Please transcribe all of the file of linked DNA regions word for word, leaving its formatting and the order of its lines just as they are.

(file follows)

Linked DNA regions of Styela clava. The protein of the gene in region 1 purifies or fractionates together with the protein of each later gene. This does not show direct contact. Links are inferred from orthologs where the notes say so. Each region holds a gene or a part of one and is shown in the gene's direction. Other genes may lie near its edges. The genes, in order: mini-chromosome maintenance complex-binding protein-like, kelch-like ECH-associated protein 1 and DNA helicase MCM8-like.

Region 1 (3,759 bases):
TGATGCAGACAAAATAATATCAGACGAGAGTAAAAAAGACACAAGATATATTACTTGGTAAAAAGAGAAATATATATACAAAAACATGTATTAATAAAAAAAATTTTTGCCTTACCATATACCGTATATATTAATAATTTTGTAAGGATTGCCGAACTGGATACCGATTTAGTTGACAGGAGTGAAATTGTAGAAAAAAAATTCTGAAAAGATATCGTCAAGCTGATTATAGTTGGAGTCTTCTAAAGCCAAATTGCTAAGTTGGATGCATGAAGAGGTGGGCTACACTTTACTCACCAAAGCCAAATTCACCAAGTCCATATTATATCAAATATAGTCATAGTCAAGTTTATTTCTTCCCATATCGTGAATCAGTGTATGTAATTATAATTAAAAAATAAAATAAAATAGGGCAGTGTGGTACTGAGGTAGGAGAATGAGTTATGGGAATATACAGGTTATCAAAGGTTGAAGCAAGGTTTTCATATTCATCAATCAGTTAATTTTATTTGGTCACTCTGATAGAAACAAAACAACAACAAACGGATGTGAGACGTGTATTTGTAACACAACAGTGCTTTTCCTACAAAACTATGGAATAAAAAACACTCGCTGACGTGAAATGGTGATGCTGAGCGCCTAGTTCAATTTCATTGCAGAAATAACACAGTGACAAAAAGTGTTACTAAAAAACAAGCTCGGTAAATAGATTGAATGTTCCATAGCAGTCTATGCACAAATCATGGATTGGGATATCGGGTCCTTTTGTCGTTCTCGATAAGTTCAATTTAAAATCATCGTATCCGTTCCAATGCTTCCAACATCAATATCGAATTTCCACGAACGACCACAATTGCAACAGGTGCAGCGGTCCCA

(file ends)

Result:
Linked DNA regions of Styela clava. The protein of the gene in region 1 purifies or fractionates together with the protein of each later gene. This does not show direct contact. Links are inferred from orthologs where the notes say so. Each region holds a gene or a part of one and is shown in the gene's direction. Other genes may lie near its edges. The genes, in order: mini-chromosome maintenance complex-binding protein-like, kelch-like ECH-associated protein 1 and DNA helicase MCM8-like.

Region 1 (3,759 bases):
TGATGCAGACAAAATAATATCAGACGAGAGTAAAAAAGACACAAGATATATTACTTGGTAAAAAGAGAAATATATATACAAAAACATGTATTAATAAAAAAAATTTTTGCCTTACCATATACCGTATATATTAATAATTTTGTAAGGATTGCCGAACTGGATACCGATTTAGTTGACAGGAGTGAAATTGTAGAAAAAAAATTCTGAAAAGATATCGTCAAGCTGATTATAGTTGGAGTCTTCTAAAGCCAAATTGCTAAGTTGGATGCATGAAGAGGTGGGCTACACTTTACTCACCAAAGCCAAATTCACCAAGTCCATATTATATCAAATATAGTCATAGTCAAGTTTATTTCTTCCCATATCGTGAATCAGTGTATGTAATTATAATTAAAAAATAAAATAAAATAGGGCAGTGTGGTACTGAGGTAGGAGAATGAGTTATGGGAATATACAGGTTATCAAAGGTTGAAGCAAGGTTTTCATATTCATCAATCAGTTAATTTTATTTGGTCACTCTGATAGAAACAAAACAACAACAAACGGATGTGAGACGTGTATTTGTAACACAACAGTGCTTTTCCTACAAAACTATGGAATAAAAAACACTCGCTGACGTGAAATGGTGATGCTGAGCGCCTAGTTCAATTTCATTGCAGAAATAACACAGTGACAAAAAGTGTTACTAAAAAACAAGCTCGGTAAATAGATTGAATGTTCCATAGCAGTCTATGCACAAATCATGGATTGGGATATCGGGTCCTTTTGTCGTTCTCGATAAGTTCAATTTAAAATCATCGTATCCGTTCCAATGCTTCCAACATCAATATCGAATTTCCACGAACGACCACAATTGCAACAGGTGCAGCGGTCCCA